Friday, December 29, 2017

396. Melānta

In history, western world knows only two divisions as commoners and nobles, despite the professions they follow.  We, in India, have many artificial caste distinctions or divisions, based on hereditary occupations of individual professional sometimes -groupable under the traditional classes of Kshatriya, Vaishya and Shudra. The Brahmans, who are in highest rung of Vaidika Chaturvarna, have also divisions, supposed to be 84 or so. These artificial divisions, known in Portuguese language as ‘Casta’ (probably taking cue from Kayastha of Bengali), are made known to Europe by Portuguese. Further, in Southern India, there are high (right-hand) and low (left hand) divisions within a caste itself. The English borrowed this word ‘casta’ and invented the word ‘caste’.  The description of castes makes an interesting reading in Hobson-Jobson Dictionary (Pages 170 t0 173).  Glossaries of Anglo-Indian words and phrases are gleaned (and edited by the Authors) from the writings of foreign explorers, Arabian and European marine traders, colonial officers and European missionaries. Some books record  skewed views, skirting a subject partially, but they give some insight into the history of Tulu Nadu.  There is no entry in this Dictionary for ‘Melanta or Melānta’, who were very much a vibrant social group in Tuluva history. 

With this introduction, we try to describe the less known story of Melāntas, who are spread in coastal areas upto Kasargod and interior places like Bantwal, Puttur, Sulya, etc.
 In global map, the Melanta as a surname is widely and thickly spread.  It is a matter of another study whether they relate  someway or not to the Tuluva  Melaantas.

'Melanta or Melānta’ etymologically means ‘Mel-banta’ (ಮೇಲ್ ಬಂಟ), i.e. a handy-servant or attendant or forefront servant or a warrior in any movement.  He worked as a serf to a grandee, a village sabha (societal gathering), a feudal chieftain or a  king.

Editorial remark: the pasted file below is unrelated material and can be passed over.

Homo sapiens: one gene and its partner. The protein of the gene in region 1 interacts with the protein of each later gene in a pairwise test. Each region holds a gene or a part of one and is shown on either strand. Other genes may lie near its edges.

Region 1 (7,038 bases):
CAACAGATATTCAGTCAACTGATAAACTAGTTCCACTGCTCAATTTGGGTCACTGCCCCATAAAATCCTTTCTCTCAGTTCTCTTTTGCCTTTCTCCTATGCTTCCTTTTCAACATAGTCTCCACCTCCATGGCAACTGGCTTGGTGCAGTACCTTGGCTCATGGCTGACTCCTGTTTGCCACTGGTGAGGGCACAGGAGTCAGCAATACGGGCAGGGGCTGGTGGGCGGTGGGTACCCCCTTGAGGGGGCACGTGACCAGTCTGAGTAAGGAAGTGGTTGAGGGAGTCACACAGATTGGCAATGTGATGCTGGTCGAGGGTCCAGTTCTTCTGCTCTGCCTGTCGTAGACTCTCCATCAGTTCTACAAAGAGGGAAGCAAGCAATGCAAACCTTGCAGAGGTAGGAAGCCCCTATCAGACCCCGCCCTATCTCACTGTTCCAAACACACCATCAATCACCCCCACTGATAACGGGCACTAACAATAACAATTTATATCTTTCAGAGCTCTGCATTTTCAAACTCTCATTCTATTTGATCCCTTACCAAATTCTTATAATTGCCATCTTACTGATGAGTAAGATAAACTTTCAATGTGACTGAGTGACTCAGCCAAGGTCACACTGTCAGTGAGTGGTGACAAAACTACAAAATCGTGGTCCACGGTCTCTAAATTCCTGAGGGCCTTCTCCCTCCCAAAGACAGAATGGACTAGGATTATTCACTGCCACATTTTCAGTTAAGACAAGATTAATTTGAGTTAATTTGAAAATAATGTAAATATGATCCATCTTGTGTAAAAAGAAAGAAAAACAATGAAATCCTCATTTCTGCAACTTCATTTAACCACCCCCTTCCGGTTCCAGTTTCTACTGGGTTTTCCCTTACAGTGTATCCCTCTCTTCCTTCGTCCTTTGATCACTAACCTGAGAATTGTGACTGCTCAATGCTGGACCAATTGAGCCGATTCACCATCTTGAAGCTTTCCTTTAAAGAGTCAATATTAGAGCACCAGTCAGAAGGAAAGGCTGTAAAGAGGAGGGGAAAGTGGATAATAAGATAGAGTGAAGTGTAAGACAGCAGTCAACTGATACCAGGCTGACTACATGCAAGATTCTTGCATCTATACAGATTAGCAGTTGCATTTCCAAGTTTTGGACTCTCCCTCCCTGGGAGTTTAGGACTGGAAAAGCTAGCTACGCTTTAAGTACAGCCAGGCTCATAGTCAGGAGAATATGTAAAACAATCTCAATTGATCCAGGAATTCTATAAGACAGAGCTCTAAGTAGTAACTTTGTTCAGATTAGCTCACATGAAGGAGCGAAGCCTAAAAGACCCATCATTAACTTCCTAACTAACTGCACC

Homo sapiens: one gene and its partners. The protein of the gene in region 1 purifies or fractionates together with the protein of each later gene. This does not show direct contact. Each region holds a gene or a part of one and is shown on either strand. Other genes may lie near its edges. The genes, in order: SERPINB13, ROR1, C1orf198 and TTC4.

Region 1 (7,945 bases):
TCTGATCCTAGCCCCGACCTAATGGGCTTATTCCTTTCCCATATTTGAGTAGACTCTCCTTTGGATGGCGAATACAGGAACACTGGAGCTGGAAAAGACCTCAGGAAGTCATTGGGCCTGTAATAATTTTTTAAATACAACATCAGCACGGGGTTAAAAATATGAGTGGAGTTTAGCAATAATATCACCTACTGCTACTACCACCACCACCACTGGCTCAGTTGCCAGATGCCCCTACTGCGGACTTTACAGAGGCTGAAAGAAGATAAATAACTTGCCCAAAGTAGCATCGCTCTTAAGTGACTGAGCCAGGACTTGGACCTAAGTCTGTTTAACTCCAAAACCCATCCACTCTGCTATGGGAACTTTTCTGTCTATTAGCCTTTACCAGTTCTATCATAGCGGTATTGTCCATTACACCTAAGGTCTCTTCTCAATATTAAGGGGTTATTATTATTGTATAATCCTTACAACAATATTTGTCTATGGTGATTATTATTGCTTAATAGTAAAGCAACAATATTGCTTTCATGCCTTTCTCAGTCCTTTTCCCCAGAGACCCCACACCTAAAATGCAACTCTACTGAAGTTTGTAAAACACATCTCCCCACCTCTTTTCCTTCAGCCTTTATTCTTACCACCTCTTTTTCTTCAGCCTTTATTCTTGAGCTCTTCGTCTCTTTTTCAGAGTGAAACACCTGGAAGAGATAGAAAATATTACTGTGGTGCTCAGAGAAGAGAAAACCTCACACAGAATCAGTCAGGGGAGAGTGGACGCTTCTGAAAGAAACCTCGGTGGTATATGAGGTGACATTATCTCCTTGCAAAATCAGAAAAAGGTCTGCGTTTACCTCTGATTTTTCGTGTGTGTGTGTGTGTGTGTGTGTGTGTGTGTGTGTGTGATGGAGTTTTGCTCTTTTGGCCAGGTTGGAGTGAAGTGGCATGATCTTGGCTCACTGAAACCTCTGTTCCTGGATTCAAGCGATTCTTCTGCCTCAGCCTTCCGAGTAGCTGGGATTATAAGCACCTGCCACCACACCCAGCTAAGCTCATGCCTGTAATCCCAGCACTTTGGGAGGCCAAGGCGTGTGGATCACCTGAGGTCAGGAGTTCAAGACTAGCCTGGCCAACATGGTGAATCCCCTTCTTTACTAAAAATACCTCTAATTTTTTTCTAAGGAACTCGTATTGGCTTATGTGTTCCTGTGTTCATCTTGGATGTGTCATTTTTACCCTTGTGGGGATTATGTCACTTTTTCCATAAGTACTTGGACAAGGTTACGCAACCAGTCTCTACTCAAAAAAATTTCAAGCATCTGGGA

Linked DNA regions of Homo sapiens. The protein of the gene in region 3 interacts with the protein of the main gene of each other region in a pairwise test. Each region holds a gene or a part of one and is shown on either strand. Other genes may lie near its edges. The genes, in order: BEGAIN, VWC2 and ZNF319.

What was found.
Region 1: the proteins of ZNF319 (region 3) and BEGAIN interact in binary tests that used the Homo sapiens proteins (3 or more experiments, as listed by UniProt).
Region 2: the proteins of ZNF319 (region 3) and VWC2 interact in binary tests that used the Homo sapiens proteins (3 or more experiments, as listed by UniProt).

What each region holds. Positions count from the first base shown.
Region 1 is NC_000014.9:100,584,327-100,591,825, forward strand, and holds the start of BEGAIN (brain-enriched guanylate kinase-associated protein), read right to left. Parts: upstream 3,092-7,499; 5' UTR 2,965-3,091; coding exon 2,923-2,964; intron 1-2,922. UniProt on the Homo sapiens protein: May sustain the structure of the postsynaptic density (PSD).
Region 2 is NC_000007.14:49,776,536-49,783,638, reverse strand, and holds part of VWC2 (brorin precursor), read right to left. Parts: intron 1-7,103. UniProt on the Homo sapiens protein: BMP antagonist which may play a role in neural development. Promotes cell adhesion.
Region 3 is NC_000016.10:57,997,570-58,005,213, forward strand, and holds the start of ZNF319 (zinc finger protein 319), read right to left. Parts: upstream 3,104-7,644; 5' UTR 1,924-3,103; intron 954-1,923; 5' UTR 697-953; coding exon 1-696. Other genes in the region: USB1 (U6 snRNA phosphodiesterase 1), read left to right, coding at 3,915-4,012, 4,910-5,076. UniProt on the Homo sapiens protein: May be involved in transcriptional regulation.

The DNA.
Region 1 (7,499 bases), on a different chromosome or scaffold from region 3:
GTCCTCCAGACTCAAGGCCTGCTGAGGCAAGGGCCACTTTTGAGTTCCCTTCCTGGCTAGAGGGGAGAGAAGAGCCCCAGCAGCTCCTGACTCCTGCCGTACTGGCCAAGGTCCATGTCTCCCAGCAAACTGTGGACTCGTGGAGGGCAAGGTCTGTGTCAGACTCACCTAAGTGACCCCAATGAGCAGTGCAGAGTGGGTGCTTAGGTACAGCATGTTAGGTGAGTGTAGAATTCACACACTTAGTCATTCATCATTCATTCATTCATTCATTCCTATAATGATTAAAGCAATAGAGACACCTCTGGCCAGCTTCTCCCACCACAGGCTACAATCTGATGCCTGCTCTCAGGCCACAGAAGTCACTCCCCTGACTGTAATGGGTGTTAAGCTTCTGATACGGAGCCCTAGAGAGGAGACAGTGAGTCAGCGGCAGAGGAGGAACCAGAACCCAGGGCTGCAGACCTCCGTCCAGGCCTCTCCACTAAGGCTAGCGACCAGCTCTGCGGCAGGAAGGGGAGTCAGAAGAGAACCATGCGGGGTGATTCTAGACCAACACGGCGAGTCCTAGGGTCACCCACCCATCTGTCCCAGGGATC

Presumably, they might have come from Hassan and Kodagu with Gouda Chieftains of Hoysala  Kingdom when they conquered coastal areas  which were under Alupas.   They are mostly concentrated in coastal villages beyond Mangaluru, say Kasaragod Taluk of South Kanara and now Kasargod District of Kerala after the State reorganisation in 1956, based on concentration of language-speakers. The border areas are normally an area of bilingual speakers.  It is also likely they followed the legendary Bhargava Rama during his sojourn to Tulu Nadu from North.

Presently the Melānta   is a predominant sub-community within Mogaveeras  and Bunts, doing  menial jobs. They pursue ancestral  profession of fishing, palanquin carrying, body-guards and farming. What is ethnical link between Mogaveera  Melanta and Bunts Melanta?  It is a matter fit for future  genetic studies.

Mogaveera Melānta
Each Mogaveera Patna used to have a Melānta to do hair-cutting and shaving for the community people (Now the system is stopped after  absorbing them into main stream of Mogaveeras).
Further, he was supposed to perform all types of religious rituals from birth to death. This is an exercise of purification -   on child birth, first menstruation of a girl etc. He was to  act as messenger of the village Sabha to inform activities of the village to householders and the duties assigned to individual householders (in rotation in the case of large villages) in matters of mangala snana or kalasa snana, i.e. pouring of sacred water in new and small earthen pots (= mutti) on the head of a girl on attaining puberty or during ‘sese muhurta’ of bride or bridegroom in the case of marriage. He informs the households (who are on rotational list) to accompany marriage procession (dibbana) of a girl.  The custom is similar to what is practiced traditionally by other castes of Tulu Nadu.  He was paid by individual household for this priestly service. Community Gurikaras (Village traditional leader) and elected members of Village Committees must be present  to see through the customs.

In the case of death, he proclaims the death and turn of the households to be present for assisting in funeral work.  He also informs the members of the Bhajana Mandali, to sing devotional songs during funeral procession. He is the priest in all last rites of a departed soul.
This practice was in vogue mostly in southern part of Dakshina Kannada (Mangalore Hobali).  In Udupi side, Mogaveeras use Madivalas for such rituals.  Melānta families, other than the family anointed for the ceremonial duties, are engaged in fishing profession.